Single Vision, Melrose, FL, has again been cited by the United States Department of Agriculture (USDA) for violating the Animal Welfare Act (AWA). Last month, the facility was cited with two non-critical violations.
Single Vision advertises itself as a “Wildlife Sanctuary” on Facebook along with the claim that the roadside zoo is “Protecting Our Vanishing Wild.”
The 10-acre facility makes its money by charging visitors for exclusive access to play with exotic animals, swim with them and take pictures.
Youtube videos show the animals at Single Vision are kept in small enclosures where they pace while waiting for their chance to be given access to a slightly larger central enclosure. The animals appear to be allowed access to the central enclosure on a rotational basis.
The USDA has completed numerous inspections of Single Vision in the past seven years. From 2014-2019, Single Vision was cited with 17 non-critical AWA violations, one critical violation and four teachable moments.
From March 17, 2020-May 14, 2021, Single Vision was given 12 non-critical violations, one direct violation, and one critical violation for the care and treatment of their animals.
USDA inspectors who visited Single Vision in March, 2020, said Single Vision owner Carl Bovard “conducted himself in a threatening manner throughout the inspection,” according to the USDA report. Bovard’s behavior interfered with the inspector’s ability to conduct their inspection.
Bovard wouldn’t allow inspectors to take photographs, which is a crucial part in carrying out their duties, the USDA report said.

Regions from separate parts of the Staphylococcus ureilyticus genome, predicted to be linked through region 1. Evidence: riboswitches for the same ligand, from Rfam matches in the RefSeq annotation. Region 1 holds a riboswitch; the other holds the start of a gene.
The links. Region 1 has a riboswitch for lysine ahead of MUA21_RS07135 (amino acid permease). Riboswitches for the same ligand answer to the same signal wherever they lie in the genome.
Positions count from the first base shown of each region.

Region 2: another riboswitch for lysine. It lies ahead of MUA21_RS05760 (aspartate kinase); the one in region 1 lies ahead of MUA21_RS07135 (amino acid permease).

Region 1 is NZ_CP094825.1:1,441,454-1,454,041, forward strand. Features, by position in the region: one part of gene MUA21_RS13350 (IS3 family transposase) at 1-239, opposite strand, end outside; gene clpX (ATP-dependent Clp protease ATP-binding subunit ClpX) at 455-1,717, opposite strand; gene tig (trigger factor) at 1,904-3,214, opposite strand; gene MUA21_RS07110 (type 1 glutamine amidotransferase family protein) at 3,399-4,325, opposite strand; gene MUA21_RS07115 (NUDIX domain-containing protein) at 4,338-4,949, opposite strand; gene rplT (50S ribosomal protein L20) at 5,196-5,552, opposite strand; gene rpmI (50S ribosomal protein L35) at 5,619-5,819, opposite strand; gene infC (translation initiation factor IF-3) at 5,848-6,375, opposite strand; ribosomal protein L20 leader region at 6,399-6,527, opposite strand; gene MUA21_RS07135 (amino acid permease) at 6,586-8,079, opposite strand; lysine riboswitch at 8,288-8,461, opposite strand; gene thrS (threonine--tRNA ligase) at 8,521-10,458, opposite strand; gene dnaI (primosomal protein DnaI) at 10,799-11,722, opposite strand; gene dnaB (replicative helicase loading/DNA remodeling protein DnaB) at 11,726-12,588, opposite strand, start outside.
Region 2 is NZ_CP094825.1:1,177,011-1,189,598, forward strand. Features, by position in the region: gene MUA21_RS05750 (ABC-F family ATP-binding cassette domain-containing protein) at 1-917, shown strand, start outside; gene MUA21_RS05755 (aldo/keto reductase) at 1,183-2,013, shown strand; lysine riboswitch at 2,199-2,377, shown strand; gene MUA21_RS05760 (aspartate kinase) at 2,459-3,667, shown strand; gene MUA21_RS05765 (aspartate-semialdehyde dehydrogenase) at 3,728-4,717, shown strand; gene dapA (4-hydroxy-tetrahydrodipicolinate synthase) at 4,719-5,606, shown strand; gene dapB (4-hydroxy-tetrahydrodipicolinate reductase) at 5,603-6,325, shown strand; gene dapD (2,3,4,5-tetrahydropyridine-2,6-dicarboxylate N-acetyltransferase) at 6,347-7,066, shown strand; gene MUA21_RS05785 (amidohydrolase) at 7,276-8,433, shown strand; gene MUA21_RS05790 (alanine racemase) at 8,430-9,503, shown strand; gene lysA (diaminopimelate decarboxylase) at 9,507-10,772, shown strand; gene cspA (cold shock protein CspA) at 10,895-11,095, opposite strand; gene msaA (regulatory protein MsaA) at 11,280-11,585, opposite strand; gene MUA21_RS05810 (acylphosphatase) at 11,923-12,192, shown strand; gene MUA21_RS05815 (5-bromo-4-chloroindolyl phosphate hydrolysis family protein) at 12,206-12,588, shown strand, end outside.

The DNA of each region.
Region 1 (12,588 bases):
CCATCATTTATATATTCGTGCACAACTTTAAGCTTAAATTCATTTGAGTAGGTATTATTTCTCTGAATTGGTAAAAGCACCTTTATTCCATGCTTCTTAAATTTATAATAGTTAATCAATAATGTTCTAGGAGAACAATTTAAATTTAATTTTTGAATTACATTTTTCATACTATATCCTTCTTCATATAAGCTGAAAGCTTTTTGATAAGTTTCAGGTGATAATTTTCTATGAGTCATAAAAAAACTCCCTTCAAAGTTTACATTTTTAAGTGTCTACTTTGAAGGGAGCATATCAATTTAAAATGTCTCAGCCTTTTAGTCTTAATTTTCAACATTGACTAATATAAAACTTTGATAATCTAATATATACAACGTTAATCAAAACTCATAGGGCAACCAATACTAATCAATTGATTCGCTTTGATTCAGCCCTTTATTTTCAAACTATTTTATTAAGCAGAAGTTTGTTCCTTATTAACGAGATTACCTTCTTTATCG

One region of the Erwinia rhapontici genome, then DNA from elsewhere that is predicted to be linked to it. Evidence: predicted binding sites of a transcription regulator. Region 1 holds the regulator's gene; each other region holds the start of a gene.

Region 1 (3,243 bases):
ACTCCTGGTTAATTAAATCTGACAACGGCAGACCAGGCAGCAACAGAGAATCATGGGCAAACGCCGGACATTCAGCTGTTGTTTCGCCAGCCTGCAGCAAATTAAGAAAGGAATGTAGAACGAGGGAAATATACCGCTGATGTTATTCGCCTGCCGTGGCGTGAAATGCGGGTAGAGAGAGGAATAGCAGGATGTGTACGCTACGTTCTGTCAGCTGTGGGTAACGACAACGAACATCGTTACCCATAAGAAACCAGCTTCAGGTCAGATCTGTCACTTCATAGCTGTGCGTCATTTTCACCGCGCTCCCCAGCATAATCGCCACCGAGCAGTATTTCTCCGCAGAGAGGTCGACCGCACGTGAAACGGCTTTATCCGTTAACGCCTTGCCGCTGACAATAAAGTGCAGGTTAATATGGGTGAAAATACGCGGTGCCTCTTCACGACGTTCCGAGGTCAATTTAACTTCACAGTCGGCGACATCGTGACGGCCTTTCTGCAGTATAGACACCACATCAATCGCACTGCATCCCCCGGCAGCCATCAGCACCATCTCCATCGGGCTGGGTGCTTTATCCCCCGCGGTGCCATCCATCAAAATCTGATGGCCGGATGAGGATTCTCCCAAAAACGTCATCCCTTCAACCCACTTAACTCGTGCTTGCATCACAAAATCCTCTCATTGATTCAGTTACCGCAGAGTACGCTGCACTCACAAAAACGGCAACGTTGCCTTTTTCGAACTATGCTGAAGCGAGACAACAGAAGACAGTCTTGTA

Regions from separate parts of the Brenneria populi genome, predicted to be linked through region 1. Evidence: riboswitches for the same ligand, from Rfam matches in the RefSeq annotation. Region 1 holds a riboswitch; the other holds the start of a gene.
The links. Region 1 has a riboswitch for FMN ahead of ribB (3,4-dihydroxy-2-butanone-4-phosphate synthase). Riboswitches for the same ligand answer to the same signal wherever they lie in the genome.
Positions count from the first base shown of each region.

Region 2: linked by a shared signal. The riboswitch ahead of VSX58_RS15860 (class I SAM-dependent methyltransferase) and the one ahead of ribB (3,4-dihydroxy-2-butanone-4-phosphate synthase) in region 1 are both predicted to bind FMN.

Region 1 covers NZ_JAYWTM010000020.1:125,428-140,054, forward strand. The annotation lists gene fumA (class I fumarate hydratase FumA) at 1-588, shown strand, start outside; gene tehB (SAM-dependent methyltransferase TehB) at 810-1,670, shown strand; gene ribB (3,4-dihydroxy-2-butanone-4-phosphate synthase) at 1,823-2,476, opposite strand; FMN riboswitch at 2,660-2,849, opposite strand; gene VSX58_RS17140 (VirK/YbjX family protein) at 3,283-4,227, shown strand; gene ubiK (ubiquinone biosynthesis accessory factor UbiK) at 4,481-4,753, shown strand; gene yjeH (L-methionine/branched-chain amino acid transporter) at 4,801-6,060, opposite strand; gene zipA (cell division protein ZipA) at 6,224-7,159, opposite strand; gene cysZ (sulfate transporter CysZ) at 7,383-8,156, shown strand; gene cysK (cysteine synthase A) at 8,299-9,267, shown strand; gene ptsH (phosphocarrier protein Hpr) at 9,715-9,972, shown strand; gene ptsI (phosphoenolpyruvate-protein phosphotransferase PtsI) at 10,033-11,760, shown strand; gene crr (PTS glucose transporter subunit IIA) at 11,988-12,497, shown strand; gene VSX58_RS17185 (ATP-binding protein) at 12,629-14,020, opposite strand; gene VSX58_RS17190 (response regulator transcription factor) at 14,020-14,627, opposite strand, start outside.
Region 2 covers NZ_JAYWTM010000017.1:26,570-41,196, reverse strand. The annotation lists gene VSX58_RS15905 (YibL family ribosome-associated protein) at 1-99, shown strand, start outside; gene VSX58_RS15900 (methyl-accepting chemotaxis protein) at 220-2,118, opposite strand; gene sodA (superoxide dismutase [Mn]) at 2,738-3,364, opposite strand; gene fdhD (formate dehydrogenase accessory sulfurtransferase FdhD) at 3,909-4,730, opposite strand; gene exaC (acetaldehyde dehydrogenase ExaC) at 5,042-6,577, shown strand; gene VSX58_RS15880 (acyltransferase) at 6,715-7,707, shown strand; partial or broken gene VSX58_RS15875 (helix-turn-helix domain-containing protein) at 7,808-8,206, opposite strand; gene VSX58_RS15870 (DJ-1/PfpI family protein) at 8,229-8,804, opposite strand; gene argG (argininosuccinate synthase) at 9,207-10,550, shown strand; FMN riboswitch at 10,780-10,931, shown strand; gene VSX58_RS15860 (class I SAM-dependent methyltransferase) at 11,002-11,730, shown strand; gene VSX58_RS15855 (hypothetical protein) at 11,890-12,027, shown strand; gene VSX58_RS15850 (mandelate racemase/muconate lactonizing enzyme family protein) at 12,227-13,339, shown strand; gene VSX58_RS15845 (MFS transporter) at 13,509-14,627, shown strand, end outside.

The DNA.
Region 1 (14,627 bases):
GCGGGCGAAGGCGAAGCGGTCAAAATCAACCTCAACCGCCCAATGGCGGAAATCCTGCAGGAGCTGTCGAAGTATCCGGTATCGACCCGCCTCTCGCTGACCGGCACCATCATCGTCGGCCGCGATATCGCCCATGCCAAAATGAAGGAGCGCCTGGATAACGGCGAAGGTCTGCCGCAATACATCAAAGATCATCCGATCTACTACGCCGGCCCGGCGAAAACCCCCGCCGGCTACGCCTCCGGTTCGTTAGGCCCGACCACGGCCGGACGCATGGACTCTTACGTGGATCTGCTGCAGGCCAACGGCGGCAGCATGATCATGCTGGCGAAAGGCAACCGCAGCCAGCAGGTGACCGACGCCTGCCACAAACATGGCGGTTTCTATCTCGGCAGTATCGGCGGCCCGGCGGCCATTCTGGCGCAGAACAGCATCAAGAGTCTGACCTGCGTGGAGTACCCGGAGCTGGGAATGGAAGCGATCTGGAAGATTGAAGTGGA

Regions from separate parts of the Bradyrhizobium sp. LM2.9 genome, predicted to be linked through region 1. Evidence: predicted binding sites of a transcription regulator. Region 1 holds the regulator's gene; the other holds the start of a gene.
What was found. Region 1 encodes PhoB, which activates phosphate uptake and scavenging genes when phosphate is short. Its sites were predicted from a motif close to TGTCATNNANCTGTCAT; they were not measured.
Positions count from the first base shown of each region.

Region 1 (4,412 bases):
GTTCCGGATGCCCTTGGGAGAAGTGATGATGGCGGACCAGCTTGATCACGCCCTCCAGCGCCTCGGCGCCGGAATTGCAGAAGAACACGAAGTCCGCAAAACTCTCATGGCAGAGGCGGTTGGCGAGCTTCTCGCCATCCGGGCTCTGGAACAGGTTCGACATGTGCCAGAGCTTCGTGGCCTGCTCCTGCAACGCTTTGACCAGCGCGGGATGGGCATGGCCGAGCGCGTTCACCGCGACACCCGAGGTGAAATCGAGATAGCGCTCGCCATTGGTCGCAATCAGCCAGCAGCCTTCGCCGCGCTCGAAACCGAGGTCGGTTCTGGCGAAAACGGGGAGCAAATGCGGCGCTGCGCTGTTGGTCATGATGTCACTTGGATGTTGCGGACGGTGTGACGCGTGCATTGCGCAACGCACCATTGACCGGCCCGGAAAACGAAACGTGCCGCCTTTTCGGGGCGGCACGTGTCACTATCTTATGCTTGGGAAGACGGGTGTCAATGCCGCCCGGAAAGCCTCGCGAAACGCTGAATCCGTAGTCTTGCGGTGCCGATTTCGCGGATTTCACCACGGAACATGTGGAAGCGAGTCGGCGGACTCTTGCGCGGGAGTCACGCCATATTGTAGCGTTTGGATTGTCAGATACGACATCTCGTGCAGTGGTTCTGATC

“Inspectors experienced argumentative, sarcastic, intimidating, harassing, and aggressive behavior with the licensee,” documents say. “His body language demonstrated an increase in agitation with every observation made by inspectors – he stood cross armed, quivered his lip, and he continuously wrung the neck of a drinking bottle.”
When inspectors again requested to take photographs of the USDA violations at Single Vision, Bovard stated, “No, your inspection is over.”
In Oct. 2020, inspectors again visited Single Vision and cited Bovard for six AWA violations including a direct (repeat) violation for failing to provide the animals with clean and sanitary water.
According to the inspection report, the animals at the roadside zoo only had access to murky brown water that was so filthy that inspectors couldn’t see the bottom of the water receptacles.
Inspectors also documented numerous dilapidated enclosures in such a state of disrepair that they could cause injury to animals.
Another violation was for the facility’s animal food prep area. Inspectors said the area was unsanitary and filled with flies and spiderwebs.
The USDA cited Single Vision for not documenting new animals they had purchased including three pot belly pigs, two adolescent bear cubs, and five fennec fox kits.
Single Vision also failed to document the deaths of a raccoon, kinkajou, prevost squirrel, lynx, lion and cougar.
A USDA inspector tried to visit the facility again in Feb. 2021, but no one was available to give the inspector access to the roadside zoo.
Last month, the USDA inspector completed an inspection and cited Single Vision for two non-critical violations of the AWA.
Inspectors documented enclosures that contained splintered wood and a plastic enrichment barrel that had exposed sharp edges. According to the inspection report, those areas could cause injury to the animals.
Inspectors said 8 animals died in the past seven months and Single Vision failed to document their deaths. The animals that passed away include three serval kits, three fennec fox kits, a ring-tailed lemur and a hybrid lemur.
Those animal’s deaths bring the death toll at Single Vision up to fifteen animals lost in fourteen months.
The USDA inspector documented 74 animals at the May inspection and the roadside zoo has recently obtained several new animals including three puppies, three goats and a silver fox kit.
The facility has also obtained two bear cubs that they’re advertising to be used for pay-to-play cub petting.
Although the USDA has cited Bovard 14 times in 14 months, they appear to be too intimidated by him to take any meaningful action for his ongoing animal welfare violations.
Single Vision USDA Reports from 2020-2021: